Malware Centers and Offshoring

Most studies place China, Brazil, and Russia among the leading sources of conventional and web-based malware. Depending on the type of malware involved, there is a good chance that one of these three countries is among the leading suppliers. Malware from these countries reflect local Internet usage patterns. In Brazil, 75% of regular Internet users access online banking services so Brazilian malware tends to target financial transactions. In China, instant messaging services and online gaming account for several hundred million active users, and close to a billion dollars per year in virtual goods and currencies. Thus malware targeting onling gaming and IM credentials are common in China. Organized crime syndicates in Russia have steered resources towards the theft of credit/bank account numbers, botnets and phishing.

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Why is fellow BRIC nation India not a malware center? While cyber laws and their enforcement are important, cyber law enforcement is weak in lots of countries not known for producing malware. The most common response I got from people I queried is that crimeware centers need a steady supply of skilled workers, and the criminal know-how to identify opportunities and evade prosecution. Here are three ingredients that may be crucial to nurturing a malware industry:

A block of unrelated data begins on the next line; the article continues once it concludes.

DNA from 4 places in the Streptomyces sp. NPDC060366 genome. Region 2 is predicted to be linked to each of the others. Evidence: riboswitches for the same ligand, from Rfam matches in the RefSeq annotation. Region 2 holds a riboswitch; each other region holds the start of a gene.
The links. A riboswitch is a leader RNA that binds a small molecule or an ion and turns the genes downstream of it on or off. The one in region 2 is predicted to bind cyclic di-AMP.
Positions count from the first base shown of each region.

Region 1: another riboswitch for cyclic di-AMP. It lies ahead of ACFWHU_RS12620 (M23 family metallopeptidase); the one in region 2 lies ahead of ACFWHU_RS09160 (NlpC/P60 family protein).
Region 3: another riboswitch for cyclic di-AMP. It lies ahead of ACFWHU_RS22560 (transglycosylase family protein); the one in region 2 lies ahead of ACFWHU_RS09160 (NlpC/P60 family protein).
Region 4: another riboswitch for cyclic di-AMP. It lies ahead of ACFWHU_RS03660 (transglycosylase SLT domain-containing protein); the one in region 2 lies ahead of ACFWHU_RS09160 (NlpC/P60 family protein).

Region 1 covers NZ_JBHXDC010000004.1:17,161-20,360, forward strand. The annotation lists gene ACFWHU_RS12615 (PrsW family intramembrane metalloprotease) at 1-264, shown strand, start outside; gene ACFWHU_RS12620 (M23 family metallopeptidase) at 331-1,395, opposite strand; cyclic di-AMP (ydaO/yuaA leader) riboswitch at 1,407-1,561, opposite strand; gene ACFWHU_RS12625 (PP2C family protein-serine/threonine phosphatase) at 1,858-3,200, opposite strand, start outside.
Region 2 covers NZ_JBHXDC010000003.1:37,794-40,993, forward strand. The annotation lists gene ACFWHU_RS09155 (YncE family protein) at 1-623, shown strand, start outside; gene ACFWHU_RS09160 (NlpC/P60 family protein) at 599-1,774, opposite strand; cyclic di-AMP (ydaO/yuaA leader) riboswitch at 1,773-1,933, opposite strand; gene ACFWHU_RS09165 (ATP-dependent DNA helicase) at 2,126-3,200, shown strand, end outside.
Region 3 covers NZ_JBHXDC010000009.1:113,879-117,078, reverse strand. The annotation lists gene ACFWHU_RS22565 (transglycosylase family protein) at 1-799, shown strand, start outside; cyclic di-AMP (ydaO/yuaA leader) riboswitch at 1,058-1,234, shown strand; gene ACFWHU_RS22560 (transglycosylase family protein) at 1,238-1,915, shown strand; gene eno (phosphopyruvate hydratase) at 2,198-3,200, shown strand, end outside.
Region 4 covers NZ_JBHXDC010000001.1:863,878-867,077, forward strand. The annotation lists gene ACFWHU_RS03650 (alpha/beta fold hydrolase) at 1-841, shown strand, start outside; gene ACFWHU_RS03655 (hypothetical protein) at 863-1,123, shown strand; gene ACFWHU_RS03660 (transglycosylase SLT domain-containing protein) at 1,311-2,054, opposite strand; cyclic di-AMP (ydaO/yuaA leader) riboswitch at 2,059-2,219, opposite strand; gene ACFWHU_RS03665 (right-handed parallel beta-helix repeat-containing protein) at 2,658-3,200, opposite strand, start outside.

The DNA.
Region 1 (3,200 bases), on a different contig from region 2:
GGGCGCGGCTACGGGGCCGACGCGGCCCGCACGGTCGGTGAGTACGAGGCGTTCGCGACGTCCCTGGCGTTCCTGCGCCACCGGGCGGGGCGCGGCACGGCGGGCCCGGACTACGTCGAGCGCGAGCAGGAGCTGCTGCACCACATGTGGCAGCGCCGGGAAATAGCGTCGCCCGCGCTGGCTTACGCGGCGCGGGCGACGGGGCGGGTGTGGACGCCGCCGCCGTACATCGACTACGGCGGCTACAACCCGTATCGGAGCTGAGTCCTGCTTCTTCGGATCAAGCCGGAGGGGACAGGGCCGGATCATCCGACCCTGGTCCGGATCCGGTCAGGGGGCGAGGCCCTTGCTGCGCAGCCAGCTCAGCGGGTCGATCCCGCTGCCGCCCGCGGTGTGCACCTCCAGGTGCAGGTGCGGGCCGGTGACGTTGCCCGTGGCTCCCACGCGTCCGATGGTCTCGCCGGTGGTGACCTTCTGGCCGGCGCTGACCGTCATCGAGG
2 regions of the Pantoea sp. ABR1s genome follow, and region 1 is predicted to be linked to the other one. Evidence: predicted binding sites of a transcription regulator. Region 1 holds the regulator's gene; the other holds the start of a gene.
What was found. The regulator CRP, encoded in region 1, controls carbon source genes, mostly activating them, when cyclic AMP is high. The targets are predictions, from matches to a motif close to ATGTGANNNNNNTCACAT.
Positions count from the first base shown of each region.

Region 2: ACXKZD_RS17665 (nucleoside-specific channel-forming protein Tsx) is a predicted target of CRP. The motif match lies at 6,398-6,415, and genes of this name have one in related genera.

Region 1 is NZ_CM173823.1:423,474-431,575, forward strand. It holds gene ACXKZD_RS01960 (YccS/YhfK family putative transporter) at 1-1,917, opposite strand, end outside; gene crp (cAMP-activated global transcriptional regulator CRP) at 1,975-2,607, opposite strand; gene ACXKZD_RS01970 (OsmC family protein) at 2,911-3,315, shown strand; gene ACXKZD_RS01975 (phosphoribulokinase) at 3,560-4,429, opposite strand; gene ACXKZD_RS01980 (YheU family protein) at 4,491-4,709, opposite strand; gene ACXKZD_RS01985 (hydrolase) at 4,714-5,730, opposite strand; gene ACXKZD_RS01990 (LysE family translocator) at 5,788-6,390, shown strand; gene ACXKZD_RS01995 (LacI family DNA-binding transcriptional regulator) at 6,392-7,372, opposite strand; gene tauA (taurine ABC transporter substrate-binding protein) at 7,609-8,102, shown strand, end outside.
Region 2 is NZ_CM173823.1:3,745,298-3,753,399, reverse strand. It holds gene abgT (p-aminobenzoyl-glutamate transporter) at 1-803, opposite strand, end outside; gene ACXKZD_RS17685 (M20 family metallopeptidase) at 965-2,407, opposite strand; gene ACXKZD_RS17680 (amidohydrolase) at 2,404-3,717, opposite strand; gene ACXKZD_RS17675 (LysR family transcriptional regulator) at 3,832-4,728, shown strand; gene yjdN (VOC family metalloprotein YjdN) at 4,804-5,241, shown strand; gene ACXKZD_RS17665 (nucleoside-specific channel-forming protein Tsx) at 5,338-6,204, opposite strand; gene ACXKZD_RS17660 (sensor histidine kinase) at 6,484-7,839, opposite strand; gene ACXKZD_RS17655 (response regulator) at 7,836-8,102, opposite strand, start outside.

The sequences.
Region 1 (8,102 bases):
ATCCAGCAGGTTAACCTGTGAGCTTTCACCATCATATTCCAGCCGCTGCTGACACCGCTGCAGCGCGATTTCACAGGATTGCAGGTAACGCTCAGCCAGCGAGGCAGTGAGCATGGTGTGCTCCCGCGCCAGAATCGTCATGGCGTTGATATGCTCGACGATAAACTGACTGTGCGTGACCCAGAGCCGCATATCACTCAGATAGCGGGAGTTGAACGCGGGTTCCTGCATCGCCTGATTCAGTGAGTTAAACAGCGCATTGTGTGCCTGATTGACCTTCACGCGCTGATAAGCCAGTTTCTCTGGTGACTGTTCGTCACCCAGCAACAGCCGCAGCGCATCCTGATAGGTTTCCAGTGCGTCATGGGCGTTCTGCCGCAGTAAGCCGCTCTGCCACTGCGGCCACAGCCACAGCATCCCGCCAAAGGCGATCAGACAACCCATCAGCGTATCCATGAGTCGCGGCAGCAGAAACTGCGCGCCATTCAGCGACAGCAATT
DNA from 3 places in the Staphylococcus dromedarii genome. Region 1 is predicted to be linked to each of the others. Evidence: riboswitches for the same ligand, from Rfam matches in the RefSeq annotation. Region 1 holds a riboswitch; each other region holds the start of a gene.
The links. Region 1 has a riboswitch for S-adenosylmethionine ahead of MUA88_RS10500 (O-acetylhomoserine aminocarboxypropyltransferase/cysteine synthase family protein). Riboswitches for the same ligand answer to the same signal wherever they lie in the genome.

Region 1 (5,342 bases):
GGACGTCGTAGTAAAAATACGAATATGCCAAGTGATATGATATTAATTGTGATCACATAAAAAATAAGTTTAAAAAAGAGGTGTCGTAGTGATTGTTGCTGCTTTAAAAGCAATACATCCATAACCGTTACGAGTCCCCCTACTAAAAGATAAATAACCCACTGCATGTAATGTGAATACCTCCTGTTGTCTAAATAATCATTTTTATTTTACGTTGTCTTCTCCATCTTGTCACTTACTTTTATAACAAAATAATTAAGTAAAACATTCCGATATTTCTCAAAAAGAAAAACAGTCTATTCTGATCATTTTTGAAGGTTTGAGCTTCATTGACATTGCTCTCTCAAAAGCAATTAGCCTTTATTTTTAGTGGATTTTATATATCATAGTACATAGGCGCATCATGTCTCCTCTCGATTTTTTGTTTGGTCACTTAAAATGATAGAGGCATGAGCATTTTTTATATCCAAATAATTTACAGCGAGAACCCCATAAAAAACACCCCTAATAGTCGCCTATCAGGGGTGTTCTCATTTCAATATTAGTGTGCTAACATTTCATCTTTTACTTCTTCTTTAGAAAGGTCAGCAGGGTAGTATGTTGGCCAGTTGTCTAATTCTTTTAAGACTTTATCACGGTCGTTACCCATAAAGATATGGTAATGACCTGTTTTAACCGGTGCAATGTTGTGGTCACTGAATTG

1. High-standard of basic education, large supply of technical workers
2. Strong presence of traditional organized crime
3. Widespread poverty and lack of employment opportunities for recent (technical) college graduates

Compared to Brazil and Russia, where organized crime syndicates are involved in the malware industry, the many amateurish Chinese hacker groups maintain public web sites and give interviews to the press. In contrast, the strong presence of organized crime in Brazil and Russia may explain the profit-making focus and relatively low-profile of digital miscreants in those countries. Over the past few years the sphere of influence of Russian criminal groups has slowly widened to include some hacker groups in the rest of the FSU.